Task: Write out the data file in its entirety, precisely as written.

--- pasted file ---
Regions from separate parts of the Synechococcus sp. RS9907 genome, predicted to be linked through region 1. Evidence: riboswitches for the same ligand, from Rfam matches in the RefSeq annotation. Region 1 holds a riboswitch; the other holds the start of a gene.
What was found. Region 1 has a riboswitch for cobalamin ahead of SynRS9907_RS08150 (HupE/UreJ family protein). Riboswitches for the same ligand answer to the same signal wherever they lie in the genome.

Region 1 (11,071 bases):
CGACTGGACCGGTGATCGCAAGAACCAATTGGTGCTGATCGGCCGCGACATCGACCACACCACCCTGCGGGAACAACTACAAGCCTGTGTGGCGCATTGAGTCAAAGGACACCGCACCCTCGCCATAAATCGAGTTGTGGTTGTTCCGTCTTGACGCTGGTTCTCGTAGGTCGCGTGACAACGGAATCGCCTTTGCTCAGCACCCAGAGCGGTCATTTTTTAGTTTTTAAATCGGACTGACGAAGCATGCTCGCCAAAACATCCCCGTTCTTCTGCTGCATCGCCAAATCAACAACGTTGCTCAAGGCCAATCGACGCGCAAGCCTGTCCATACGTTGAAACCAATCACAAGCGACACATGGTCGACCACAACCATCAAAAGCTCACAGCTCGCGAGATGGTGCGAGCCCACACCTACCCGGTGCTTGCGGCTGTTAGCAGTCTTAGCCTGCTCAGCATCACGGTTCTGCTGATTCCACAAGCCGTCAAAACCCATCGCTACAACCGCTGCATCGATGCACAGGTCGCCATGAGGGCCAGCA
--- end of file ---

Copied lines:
Regions from separate parts of the Synechococcus sp. RS9907 genome, predicted to be linked through region 1. Evidence: riboswitches for the same ligand, from Rfam matches in the RefSeq annotation. Region 1 holds a riboswitch; the other holds the start of a gene.
What was found. Region 1 has a riboswitch for cobalamin ahead of SynRS9907_RS08150 (HupE/UreJ family protein). Riboswitches for the same ligand answer to the same signal wherever they lie in the genome.

Region 1 (11,071 bases):
CGACTGGACCGGTGATCGCAAGAACCAATTGGTGCTGATCGGCCGCGACATCGACCACACCACCCTGCGGGAACAACTACAAGCCTGTGTGGCGCATTGAGTCAAAGGACACCGCACCCTCGCCATAAATCGAGTTGTGGTTGTTCCGTCTTGACGCTGGTTCTCGTAGGTCGCGTGACAACGGAATCGCCTTTGCTCAGCACCCAGAGCGGTCATTTTTTAGTTTTTAAATCGGACTGACGAAGCATGCTCGCCAAAACATCCCCGTTCTTCTGCTGCATCGCCAAATCAACAACGTTGCTCAAGGCCAATCGACGCGCAAGCCTGTCCATACGTTGAAACCAATCACAAGCGACACATGGTCGACCACAACCATCAAAAGCTCACAGCTCGCGAGATGGTGCGAGCCCACACCTACCCGGTGCTTGCGGCTGTTAGCAGTCTTAGCCTGCTCAGCATCACGGTTCTGCTGATTCCACAAGCCGTCAAAACCCATCGCTACAACCGCTGCATCGATGCACAGGTCGCCATGAGGGCCAGCA